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An incredibly safe year for air travel

By Brett Snyder, Special to CNN
updated 1:36 PM EST, Mon January 9, 2012
Air travel safety continued to improve in 2011.
Air travel safety continued to improve in 2011.
STORY HIGHLIGHTS
  • In the U.S., not a single passenger was killed in an accident on a passenger flight
  • Eighteen scheduled passenger flights had 373 fatalities in 2011
  • Russia was the worst offender, with three accidents killing 56 people

Editor's note: Brett Snyder is the founder of air travel assistance site Cranky Concierge, and he writes the consumer air travel blog The Cranky Flier.

(CNN) -- This is starting to sound like a broken record, but once again, 2011 was an incredibly safe year for commercial air travel.

In fact, there were only 373 fatalities on 18 scheduled passenger flights worldwide. Considering that there are roughly 10 million flights per year in the U.S. alone, this is a remarkable feat.

Looking at the Aviation Safety Network's database, we see that there were 106 "occurrences" of all kinds during the year worldwide. This number includes military and cargo aircraft accidents as well as airplanes on test flights. One of the accidents last year was actually with an illegal crop-dusting operation in Russia. So this is pretty detailed.

Including all those various occurrences, 50 in total had fatalities; many of the rest were things like edging over the end of the runway. But once we narrow that number down again to just scheduled passenger flights, we get 18.

Now, 18 fatal accidents still sounds like a lot. After all, could you imagine hearing about one or two major accidents every month? Most of these, however, probably never made the news here in America.

In the U.S., not a single passenger was killed in an accident on a scheduled passenger flight the entire year. There was one tiny scheduled flight that crashed in Alaska, killing the pilot, but both passengers survived. A couple of bush flying accidents in Northern Canada claimed three lives as well, but that was it for this immediate part of the world.

But wait, weren't there some newsmakers in the U.S. this year? Sure, you heard about the Southwest 737 that had the fuselage tear open at cruising altitude, but everyone walked away in good shape. (OK, maybe nerves were rattled.)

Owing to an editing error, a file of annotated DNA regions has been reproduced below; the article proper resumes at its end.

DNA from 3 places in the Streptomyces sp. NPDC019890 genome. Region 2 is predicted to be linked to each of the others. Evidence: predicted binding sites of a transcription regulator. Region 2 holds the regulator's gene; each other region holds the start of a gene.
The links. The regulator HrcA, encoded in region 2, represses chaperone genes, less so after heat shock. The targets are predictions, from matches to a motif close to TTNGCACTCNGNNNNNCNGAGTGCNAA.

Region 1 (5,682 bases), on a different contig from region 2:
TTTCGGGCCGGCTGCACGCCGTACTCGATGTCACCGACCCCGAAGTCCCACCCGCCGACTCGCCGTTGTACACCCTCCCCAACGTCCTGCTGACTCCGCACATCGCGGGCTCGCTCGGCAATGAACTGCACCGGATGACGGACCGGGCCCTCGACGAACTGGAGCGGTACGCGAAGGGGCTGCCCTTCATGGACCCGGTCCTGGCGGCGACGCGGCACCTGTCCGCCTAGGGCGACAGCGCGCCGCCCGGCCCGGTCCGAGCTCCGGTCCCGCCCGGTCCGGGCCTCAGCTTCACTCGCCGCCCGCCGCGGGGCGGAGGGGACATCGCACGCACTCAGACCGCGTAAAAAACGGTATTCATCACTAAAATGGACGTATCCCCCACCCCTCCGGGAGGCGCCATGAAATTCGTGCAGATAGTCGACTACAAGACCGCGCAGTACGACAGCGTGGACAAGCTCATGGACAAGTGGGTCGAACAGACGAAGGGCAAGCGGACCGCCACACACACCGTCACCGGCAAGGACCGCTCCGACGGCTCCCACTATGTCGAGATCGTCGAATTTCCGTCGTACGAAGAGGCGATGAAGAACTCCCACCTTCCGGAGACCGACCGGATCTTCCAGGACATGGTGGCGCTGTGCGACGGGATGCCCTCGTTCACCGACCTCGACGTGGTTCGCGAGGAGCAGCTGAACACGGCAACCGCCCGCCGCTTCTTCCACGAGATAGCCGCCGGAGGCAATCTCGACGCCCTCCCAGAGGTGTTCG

The rest of the accidents happened in primarily developing areas.

The worst offender over the past year has been Russia, where three accidents killed 56 people. This was in addition to several landing accidents that were not fatal and one major crash of a charter flight that killed an entire professional hockey team. Though this does not make flying in Russia unsafe, it certainly was one of the hotspots that should cause alarm for Russian aviation officials.

There were two accidents in Indonesia as well as one in Congo. These were on airlines that have been put on the banned list by the European Union for being unsafe, so many people wouldn't even consider flying them in the first place.

There was an accident on a domestic flight in Iran, one on a tourist flight in Nepal, one on a prop in Papua New Guinea and five on turboprops in Latin America. In Europe, there was only one, a turboprop that crashed in Ireland in bad weather.

You're probably wondering what caused these accidents. As usual, none of these was caused by a single issue, but most of them were operating in challenging weather conditions at the time.

In some of the more remote places in the world, they don't have the same kind of weather detection systems or the conservative procedures that we have here in the U.S., and that can make a difference in the accident rate.

Looking through all this data, one thing is clear. Flying remains an incredibly safe mode of transport. Although there will always be an effort to get to zero accidents, that simply won't happen with something as complex as aircraft operations. But each year, more aircraft take to the skies, and the chances of something going wrong continue to drop.

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